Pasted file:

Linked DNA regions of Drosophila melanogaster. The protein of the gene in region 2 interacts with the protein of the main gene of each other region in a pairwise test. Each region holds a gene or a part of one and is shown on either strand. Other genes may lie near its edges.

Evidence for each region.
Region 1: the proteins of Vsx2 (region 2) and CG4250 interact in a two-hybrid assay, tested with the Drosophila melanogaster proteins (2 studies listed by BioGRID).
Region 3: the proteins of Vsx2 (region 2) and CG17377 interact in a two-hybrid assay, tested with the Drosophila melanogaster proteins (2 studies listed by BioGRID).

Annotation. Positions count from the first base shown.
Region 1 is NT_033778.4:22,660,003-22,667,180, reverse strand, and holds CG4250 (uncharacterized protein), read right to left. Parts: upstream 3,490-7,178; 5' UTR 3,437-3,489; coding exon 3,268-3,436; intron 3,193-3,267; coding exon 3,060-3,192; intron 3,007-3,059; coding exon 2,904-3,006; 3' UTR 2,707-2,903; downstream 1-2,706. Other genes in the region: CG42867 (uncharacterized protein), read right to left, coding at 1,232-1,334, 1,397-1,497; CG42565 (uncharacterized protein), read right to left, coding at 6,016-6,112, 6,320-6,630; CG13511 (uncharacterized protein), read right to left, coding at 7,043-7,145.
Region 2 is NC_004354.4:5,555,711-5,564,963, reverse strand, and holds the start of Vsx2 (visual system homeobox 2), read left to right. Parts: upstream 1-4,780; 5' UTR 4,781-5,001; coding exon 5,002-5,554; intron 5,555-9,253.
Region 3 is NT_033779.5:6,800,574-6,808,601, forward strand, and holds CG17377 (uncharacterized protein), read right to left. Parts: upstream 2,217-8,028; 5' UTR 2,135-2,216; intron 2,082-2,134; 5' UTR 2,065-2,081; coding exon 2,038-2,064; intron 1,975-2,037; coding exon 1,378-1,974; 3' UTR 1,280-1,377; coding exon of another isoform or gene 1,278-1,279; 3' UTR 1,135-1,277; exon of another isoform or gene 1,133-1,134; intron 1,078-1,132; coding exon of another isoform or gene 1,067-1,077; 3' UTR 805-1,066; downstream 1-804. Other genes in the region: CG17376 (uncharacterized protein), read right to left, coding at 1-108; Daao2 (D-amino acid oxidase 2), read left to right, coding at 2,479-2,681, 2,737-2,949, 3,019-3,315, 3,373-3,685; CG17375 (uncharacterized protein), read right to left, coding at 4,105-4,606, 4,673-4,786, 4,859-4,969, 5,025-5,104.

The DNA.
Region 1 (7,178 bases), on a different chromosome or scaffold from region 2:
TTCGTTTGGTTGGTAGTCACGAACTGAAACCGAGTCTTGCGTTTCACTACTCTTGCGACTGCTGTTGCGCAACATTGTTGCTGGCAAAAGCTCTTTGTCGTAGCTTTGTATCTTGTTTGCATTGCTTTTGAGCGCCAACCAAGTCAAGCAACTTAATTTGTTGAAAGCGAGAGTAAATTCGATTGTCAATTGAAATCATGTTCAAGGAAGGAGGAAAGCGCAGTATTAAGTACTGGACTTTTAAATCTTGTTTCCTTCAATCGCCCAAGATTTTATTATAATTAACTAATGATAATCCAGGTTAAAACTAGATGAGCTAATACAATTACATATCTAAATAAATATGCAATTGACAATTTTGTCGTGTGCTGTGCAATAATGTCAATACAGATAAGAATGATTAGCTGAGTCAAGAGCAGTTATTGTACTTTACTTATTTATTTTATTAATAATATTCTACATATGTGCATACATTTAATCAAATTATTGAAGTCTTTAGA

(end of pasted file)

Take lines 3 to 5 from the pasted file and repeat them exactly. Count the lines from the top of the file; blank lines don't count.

Region 1: the proteins of Vsx2 (region 2) and CG4250 interact in a two-hybrid assay, tested with the Drosophila melanogaster proteins (2 studies listed by BioGRID).
Region 3: the proteins of Vsx2 (region 2) and CG17377 interact in a two-hybrid assay, tested with the Drosophila melanogaster proteins (2 studies listed by BioGRID).

Annotation. Positions count from the first base shown.